3. Delete older files... This causes rsync to delete any files on the destination that are not on the source, or ones that are older than the modified version on the source. Warning! This is a destructive action and will cause loss of any data in the destination directory that is not present in the source directory. You must know what you are doing with this choice or risk data loss. You can add the "Archive" option below as a safety feature.
  4. Archive deleted files... This option create a special archive folder called "BL_Archive" in the destination. Inside, individual dated archives will be created for each backup to that destination and will save any deleted or modified files on destination to the archive folders. This option is usually used with the "delete" option above but if "delete" option is not selected it will save the modified files. I am working on a future "pruning" feature so the archives can be limited in number or size. This is added protection against accidentally deleting important files and gives you a way to go back to previous versions of deleted/changed files.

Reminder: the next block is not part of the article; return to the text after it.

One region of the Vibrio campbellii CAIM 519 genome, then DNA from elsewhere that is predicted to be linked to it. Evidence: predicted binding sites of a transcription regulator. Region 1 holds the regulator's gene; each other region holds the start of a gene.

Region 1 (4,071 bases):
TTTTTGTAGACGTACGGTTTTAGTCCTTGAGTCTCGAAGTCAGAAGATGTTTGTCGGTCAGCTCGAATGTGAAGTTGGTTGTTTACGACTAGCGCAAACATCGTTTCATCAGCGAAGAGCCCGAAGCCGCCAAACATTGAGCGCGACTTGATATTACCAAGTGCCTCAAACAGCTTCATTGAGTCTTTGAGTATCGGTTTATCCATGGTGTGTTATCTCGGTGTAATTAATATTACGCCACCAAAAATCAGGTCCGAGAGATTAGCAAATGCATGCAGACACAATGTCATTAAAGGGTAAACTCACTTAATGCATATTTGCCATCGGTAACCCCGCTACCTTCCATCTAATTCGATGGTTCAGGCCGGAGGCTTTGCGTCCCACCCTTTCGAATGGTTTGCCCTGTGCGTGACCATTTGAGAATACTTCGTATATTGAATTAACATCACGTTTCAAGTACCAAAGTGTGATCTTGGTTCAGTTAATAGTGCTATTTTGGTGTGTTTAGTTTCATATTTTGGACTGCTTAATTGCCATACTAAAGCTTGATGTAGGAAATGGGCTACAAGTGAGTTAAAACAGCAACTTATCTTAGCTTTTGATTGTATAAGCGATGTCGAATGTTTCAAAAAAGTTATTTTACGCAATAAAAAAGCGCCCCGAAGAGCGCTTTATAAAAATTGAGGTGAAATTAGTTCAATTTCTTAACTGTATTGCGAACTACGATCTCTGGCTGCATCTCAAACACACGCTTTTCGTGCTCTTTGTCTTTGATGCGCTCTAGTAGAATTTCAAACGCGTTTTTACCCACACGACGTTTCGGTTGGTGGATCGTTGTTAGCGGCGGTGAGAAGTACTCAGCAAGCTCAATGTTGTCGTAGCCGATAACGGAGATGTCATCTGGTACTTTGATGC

5. Use relative paths... This will create folders on the backup that re-create the folder paths on your hard drive. For example if you are copying your Mail folder it will be copied into a sequence of folders that mimic its position on your hard drive, > Mail > Preferences > Library > Home folder

Backing up to a sparse disk image (also available for Incremental and Clone backup types)

You can have backupList+ create a sparse disk image, mount the image and then copy the source files into it. You can do this with regular, incremental or clone type backups.

Sparse disk image: Sparse images grow in size to the maximum you enter in the text field. With this option backupList+ will create the sparse image, mount it and copy the source files into it. The next time you run this backup set, backupList+ will mount the image and update the source files with any new changes. You must enter a size for the initial disk image. This should be the maximum size you think the sparse image will need. It will however only occupy the disk space of its contained files which is very nice.

Incremental Backup settings


  1. Incremental folder name: this will be the name prefix, followed by the date text, for each incremental backup
  2. Trim backup folders: You can select how many backups you wish to keep on the destination. You can trim when the number reaches a certain limit, when the destination free space falls below your limit, or when the backup is older than selected number of days.